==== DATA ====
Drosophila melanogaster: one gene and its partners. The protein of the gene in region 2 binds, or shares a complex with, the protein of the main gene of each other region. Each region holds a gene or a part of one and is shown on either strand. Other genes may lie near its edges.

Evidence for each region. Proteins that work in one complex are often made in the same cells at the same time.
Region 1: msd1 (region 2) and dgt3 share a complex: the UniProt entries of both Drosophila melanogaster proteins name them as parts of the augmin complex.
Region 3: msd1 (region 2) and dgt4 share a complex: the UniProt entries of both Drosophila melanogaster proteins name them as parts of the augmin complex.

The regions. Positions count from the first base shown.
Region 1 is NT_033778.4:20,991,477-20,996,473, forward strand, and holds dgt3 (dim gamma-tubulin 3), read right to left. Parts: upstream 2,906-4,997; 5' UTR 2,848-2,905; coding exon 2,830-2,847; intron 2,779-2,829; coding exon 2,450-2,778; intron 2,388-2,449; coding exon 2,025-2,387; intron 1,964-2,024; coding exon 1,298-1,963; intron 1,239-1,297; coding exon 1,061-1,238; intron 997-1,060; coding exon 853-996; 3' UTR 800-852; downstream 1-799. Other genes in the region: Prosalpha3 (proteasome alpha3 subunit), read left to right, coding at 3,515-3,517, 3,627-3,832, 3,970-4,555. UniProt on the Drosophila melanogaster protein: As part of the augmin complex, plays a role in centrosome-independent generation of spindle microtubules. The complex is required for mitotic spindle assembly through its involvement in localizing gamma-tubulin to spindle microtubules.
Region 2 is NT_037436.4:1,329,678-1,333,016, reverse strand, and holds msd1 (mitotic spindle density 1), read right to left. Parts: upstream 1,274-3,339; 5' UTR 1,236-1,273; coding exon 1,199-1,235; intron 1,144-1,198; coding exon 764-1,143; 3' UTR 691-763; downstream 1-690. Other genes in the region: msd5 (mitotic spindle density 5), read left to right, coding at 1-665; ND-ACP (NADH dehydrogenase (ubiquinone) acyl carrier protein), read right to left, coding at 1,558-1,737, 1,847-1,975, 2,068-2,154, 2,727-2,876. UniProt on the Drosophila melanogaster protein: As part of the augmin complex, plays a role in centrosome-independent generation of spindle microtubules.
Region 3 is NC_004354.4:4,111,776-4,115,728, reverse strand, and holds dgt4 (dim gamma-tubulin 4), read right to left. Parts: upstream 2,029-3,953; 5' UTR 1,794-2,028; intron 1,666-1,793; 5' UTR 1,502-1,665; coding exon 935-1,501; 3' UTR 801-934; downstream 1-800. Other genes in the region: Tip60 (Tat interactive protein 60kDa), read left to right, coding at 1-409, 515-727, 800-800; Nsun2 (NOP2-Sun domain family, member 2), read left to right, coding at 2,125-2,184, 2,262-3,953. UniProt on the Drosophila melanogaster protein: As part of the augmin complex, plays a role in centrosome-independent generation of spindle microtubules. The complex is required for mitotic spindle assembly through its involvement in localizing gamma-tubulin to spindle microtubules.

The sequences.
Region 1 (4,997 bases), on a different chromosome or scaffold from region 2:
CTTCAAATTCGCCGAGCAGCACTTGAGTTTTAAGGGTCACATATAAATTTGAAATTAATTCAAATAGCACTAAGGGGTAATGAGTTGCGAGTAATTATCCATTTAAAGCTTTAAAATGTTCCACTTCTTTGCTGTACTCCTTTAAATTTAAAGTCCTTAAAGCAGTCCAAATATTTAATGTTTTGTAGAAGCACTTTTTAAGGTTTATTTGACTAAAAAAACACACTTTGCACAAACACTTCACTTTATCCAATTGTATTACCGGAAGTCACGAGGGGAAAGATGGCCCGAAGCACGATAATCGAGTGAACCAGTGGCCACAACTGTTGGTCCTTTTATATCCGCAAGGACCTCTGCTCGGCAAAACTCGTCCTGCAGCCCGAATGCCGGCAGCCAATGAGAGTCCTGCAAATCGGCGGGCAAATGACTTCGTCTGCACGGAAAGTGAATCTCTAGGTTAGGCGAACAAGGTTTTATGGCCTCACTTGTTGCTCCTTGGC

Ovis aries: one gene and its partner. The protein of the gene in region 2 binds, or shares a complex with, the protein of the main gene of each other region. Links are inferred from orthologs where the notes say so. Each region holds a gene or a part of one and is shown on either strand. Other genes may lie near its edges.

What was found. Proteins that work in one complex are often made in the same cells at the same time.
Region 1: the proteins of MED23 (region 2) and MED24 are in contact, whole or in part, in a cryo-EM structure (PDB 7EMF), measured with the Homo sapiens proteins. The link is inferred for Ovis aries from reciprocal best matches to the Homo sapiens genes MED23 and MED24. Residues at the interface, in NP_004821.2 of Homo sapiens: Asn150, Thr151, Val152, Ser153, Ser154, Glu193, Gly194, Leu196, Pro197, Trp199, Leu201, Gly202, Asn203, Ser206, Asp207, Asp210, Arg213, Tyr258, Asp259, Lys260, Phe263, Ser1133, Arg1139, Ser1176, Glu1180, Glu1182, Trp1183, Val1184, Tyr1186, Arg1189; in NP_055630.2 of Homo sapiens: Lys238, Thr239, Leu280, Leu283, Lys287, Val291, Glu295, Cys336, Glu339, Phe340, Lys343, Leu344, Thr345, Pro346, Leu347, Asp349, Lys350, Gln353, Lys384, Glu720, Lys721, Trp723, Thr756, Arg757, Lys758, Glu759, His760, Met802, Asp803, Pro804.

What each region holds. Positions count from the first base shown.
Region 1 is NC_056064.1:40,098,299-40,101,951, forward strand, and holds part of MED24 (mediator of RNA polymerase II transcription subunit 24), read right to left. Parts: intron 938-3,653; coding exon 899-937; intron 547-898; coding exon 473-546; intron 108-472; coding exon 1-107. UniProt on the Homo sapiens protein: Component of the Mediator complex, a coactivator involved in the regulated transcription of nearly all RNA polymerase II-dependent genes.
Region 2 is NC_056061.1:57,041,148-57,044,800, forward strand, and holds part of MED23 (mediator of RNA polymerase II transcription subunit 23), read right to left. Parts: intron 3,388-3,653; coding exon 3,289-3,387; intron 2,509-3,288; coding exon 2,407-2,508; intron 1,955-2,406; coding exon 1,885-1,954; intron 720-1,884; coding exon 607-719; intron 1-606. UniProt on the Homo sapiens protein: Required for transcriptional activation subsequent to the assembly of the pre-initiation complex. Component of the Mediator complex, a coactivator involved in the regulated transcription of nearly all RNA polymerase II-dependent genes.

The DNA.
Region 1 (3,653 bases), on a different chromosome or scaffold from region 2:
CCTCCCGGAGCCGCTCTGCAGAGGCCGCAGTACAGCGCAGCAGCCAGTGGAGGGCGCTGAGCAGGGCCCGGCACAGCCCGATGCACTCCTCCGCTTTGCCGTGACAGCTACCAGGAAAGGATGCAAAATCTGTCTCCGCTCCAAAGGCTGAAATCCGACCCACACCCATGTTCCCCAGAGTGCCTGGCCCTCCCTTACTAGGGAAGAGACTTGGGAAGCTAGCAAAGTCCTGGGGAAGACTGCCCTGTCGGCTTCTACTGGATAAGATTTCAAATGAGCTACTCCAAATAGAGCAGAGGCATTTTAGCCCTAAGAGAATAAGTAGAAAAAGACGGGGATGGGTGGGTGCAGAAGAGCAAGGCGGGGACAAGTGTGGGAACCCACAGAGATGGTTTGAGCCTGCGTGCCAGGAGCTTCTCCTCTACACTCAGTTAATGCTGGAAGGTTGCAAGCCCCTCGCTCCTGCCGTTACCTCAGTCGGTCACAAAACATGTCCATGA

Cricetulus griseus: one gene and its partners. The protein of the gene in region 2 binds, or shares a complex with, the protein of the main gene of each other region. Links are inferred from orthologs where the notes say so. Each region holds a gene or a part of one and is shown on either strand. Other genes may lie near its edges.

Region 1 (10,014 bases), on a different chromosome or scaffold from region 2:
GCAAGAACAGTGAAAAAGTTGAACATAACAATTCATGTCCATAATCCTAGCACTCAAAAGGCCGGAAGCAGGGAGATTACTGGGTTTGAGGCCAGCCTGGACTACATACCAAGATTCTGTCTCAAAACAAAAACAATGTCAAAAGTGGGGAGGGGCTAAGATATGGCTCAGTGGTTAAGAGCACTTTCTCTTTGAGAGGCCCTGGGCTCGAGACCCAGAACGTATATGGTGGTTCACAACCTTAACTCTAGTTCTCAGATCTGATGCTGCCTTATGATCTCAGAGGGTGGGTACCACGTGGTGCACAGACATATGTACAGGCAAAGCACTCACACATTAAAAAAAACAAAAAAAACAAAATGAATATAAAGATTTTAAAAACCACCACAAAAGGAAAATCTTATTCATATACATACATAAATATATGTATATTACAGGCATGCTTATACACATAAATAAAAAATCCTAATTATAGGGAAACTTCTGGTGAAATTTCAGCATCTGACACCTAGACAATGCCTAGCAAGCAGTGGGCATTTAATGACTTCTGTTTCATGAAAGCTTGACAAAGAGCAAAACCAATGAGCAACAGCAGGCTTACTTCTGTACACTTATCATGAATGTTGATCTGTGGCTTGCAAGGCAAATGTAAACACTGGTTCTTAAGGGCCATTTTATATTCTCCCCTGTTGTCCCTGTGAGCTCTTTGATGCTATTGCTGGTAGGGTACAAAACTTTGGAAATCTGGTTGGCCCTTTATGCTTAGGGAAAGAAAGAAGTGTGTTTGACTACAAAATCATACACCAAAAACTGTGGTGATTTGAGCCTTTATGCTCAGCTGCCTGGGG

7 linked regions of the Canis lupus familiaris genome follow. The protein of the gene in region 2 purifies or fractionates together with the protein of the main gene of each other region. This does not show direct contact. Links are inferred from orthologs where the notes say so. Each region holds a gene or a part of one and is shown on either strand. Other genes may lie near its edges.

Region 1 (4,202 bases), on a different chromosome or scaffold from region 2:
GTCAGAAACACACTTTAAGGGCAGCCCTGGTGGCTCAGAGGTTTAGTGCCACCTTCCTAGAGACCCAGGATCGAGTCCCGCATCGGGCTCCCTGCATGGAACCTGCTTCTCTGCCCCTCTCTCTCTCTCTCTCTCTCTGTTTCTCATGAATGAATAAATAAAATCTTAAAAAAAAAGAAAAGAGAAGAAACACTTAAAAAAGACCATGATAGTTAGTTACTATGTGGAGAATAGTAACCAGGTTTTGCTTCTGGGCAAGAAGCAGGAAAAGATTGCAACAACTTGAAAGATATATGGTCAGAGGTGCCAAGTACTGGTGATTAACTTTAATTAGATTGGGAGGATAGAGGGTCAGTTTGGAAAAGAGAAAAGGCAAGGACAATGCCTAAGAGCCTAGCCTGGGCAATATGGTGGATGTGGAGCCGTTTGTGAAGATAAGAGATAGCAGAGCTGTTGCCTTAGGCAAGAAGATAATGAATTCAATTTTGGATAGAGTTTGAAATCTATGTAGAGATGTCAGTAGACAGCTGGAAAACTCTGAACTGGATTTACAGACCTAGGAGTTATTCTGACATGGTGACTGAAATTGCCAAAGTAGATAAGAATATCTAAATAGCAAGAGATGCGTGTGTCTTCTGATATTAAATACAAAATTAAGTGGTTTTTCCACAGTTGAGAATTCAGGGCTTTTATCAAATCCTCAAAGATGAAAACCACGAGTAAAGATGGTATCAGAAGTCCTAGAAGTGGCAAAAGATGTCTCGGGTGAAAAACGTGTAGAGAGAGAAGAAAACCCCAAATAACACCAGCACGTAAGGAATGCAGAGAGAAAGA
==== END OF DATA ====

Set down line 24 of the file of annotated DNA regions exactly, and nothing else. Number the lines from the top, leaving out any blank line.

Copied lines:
7 linked regions of the Canis lupus familiaris genome follow. The protein of the gene in region 2 purifies or fractionates together with the protein of the main gene of each other region. This does not show direct contact. Links are inferred from orthologs where the notes say so. Each region holds a gene or a part of one and is shown on either strand. Other genes may lie near its edges.